Since my last nothing has occurred worth your attention except the arrival of several supply ships, by which we have received many very important articles for facilitating the ensuing campaign. Our army is daily gaining strength, and I hope before long will be in a condition to face the enemy to some advantage. The enemy are unaccountably inactive, and cautious to the last degree. It is supposed they expect reinforcements, but we have accounts from Europe which indicate that they will in a great measure be disappointed.
I have heard from our Troops who are now under inoculation at Alexandria, in Virginia, and two hundred who have had the small pox are on their march under Cols. Sumner and Lytle. I was informed they were much in want of shoes by reason of some disappointment in your Quartermaster's department. I applied to the Clothier General for a supply for them, and General Schuyler immediately sent them under the care of an officer to meet them at Baltimore. We are alarmed with a report brought hither by a Mr. Tenant from the Southward, that some persons in North Carolina have maliciously propagated a report, that a very fatal infection disease prevails in our army, and the general belief thereof very much retards and injures the recruiting the service. I am happy in having it in my power to declare that such report is entirely groundless, and that our army is in very high health and spirits. The Congress have instituted a liberal medical arrangement, and put it under the immediate inspection of a Committee, of which I am a member. By this arrangement no diseased patients are suffered to remain in camp, nor even any wounded patients who are incapable of duty: all such are immediately removed to hospitals remote from the quarters of the healthy troops, and there are carefully attended and supplied. Proper officers are appointed to superintend and direct every thing necessary for the sick and wounded, and to make regular returns to the Medical Committee. By the last return very few appeared sick, in proportion to the numbers in service: and by every account from officers daily in this city from camp we learn that the army is very healthy. This information will enable your Excellency to refute the falsehood, and take off the evil impressions it may have made, and I am satisfied that your endeavours for so good a purpose will not be wanting. Since my last we have made no progress in the business of Confederation. A difficulty occurs, which, I fear, will be insuperable: that is how to secure to each State its separate independence, and give each its proper weight in the public Councils. So unequaled as the States are, it will be nearly impossible to effect this: and after all it is far from improbable that the only Confederation will be a defensive Alliance. Nothing of importance has been determined in Congress, except what is merely executory. I must beg leave again to complain of my receiving no information from my constituents. You will excuse my uneasiness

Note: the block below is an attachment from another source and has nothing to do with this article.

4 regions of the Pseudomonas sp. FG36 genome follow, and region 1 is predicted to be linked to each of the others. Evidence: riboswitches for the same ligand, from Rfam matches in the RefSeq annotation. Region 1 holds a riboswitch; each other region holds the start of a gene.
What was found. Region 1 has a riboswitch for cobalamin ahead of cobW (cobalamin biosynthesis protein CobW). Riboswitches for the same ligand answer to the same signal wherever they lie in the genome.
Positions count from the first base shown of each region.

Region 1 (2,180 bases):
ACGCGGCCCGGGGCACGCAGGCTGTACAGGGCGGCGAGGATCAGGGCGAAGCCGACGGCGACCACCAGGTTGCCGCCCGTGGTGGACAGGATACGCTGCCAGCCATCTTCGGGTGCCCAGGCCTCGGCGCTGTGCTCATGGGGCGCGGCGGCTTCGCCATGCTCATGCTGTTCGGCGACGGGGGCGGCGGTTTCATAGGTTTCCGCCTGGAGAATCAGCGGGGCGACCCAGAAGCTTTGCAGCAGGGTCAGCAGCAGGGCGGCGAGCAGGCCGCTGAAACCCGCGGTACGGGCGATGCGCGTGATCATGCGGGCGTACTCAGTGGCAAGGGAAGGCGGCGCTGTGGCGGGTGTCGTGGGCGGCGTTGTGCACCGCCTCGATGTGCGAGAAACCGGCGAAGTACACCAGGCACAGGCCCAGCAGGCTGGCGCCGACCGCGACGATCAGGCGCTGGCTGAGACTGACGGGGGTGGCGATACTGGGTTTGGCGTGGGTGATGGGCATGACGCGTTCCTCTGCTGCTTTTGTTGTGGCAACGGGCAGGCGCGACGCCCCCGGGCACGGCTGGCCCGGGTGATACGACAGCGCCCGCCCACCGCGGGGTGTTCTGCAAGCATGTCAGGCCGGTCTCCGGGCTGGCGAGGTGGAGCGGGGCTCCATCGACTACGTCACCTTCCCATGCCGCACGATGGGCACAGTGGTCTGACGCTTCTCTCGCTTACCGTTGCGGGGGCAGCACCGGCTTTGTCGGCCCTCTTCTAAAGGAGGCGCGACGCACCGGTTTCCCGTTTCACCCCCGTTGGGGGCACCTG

Some ships are in the river, and the Marine of this State are ordered down. Some of us are resolved to go down, and observe at least the conflict, if any there may be. I am called away, and therefore must conclude. Having the honor to be
In one of my letters I believe I mentioned that Georgia was of no use in Congress but to vote with Connecticut. This was owing I believe to this circumstance, only one Delegate was then present, who is by birth a Connecticut man. Since then a Mr. Watton has given his attendance, which was before interrupted by illness; and I perceive that Georgia is now frequently divided when any question relates to Colonial politics, so that these two Delagates are of different principles or different judgments.